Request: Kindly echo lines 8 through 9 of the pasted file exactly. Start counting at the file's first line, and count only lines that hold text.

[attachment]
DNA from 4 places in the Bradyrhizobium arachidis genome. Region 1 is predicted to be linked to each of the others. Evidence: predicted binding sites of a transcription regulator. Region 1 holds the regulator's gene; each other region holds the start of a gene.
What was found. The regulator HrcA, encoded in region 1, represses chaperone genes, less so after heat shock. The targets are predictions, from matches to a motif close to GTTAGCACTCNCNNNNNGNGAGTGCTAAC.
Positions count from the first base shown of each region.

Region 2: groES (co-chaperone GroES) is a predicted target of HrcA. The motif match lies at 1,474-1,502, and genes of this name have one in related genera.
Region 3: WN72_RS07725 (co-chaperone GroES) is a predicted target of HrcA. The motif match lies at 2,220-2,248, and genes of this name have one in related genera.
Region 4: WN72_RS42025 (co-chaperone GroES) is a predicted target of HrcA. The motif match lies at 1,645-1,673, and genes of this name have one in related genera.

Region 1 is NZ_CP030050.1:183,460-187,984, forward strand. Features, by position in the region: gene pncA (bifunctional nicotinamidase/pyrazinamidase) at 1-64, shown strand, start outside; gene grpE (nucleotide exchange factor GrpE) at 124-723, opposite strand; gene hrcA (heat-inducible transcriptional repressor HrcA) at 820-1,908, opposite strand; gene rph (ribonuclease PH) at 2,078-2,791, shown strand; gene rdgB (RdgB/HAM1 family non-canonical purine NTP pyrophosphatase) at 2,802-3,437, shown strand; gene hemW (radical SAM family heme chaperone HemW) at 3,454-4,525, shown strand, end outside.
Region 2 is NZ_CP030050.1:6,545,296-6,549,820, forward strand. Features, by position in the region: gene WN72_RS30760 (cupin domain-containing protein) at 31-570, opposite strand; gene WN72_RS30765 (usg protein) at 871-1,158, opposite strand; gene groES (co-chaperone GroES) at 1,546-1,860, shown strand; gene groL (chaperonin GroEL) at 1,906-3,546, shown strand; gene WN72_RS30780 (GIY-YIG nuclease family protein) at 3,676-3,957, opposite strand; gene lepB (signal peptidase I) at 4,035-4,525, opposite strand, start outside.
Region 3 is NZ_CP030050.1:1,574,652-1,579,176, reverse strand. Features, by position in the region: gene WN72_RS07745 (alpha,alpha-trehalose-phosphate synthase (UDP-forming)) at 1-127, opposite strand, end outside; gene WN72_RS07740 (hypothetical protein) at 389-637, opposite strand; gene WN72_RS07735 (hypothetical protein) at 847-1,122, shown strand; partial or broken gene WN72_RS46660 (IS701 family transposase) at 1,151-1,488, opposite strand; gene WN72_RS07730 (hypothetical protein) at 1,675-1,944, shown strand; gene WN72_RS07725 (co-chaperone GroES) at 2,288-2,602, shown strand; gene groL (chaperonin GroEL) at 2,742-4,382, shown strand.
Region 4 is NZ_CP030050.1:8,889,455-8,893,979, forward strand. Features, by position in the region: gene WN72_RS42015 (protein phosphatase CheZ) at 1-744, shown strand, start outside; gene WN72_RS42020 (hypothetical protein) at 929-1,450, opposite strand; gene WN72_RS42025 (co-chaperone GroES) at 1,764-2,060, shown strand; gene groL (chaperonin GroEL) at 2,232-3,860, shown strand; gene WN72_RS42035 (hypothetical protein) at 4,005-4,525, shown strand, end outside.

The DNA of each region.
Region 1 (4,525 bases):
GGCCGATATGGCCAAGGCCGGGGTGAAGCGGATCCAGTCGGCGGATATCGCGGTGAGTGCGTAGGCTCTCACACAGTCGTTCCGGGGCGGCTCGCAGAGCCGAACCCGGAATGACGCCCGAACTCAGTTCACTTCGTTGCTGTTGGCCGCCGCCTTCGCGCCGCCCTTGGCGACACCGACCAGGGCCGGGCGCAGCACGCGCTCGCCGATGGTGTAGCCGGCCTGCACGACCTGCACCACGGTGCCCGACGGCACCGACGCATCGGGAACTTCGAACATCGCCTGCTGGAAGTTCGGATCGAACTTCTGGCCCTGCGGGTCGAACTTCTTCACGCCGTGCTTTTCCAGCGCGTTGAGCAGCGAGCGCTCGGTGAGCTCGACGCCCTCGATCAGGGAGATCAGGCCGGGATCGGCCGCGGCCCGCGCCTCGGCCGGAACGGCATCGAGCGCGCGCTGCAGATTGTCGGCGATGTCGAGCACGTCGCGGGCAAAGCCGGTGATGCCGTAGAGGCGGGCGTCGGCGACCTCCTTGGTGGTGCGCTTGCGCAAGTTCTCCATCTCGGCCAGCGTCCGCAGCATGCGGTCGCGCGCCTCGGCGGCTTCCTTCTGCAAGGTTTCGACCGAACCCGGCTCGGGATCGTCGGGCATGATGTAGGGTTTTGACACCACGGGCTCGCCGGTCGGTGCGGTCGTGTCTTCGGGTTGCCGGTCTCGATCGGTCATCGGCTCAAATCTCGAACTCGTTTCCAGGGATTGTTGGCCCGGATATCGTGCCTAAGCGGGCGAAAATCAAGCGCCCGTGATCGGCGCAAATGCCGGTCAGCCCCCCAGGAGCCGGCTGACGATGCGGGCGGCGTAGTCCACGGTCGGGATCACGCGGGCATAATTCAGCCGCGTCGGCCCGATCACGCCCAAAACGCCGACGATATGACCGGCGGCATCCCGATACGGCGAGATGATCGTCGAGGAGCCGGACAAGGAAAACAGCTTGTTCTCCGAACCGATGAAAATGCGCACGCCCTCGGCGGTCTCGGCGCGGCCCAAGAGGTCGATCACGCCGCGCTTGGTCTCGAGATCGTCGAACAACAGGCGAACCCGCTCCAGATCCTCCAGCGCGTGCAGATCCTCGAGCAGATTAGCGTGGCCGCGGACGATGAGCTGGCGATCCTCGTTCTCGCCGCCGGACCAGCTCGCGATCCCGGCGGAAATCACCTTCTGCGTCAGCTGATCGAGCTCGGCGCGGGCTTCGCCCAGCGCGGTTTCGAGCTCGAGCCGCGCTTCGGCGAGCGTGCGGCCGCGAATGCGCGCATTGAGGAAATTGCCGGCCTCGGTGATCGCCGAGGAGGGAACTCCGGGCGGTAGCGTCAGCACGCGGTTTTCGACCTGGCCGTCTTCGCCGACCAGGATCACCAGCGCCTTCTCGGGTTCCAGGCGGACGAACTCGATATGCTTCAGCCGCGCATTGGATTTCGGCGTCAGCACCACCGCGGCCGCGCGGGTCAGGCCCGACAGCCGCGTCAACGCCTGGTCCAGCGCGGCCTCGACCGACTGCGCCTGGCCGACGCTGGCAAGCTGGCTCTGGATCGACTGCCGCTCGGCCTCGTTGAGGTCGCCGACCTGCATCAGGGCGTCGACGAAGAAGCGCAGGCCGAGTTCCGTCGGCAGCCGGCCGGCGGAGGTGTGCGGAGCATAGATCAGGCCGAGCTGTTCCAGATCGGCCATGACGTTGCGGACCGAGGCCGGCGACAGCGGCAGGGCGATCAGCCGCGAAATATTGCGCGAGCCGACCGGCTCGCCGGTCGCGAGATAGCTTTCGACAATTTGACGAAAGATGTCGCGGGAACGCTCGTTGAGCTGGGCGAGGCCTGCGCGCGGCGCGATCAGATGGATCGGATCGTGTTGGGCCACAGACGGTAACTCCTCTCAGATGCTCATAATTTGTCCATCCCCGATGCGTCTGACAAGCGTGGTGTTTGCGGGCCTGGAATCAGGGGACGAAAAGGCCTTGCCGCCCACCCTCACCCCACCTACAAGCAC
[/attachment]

Region 2 is NZ_CP030050.1:6,545,296-6,549,820, forward strand. Features, by position in the region: gene WN72_RS30760 (cupin domain-containing protein) at 31-570, opposite strand; gene WN72_RS30765 (usg protein) at 871-1,158, opposite strand; gene groES (co-chaperone GroES) at 1,546-1,860, shown strand; gene groL (chaperonin GroEL) at 1,906-3,546, shown strand; gene WN72_RS30780 (GIY-YIG nuclease family protein) at 3,676-3,957, opposite strand; gene lepB (signal peptidase I) at 4,035-4,525, opposite strand, start outside.
Region 3 is NZ_CP030050.1:1,574,652-1,579,176, reverse strand. Features, by position in the region: gene WN72_RS07745 (alpha,alpha-trehalose-phosphate synthase (UDP-forming)) at 1-127, opposite strand, end outside; gene WN72_RS07740 (hypothetical protein) at 389-637, opposite strand; gene WN72_RS07735 (hypothetical protein) at 847-1,122, shown strand; partial or broken gene WN72_RS46660 (IS701 family transposase) at 1,151-1,488, opposite strand; gene WN72_RS07730 (hypothetical protein) at 1,675-1,944, shown strand; gene WN72_RS07725 (co-chaperone GroES) at 2,288-2,602, shown strand; gene groL (chaperonin GroEL) at 2,742-4,382, shown strand.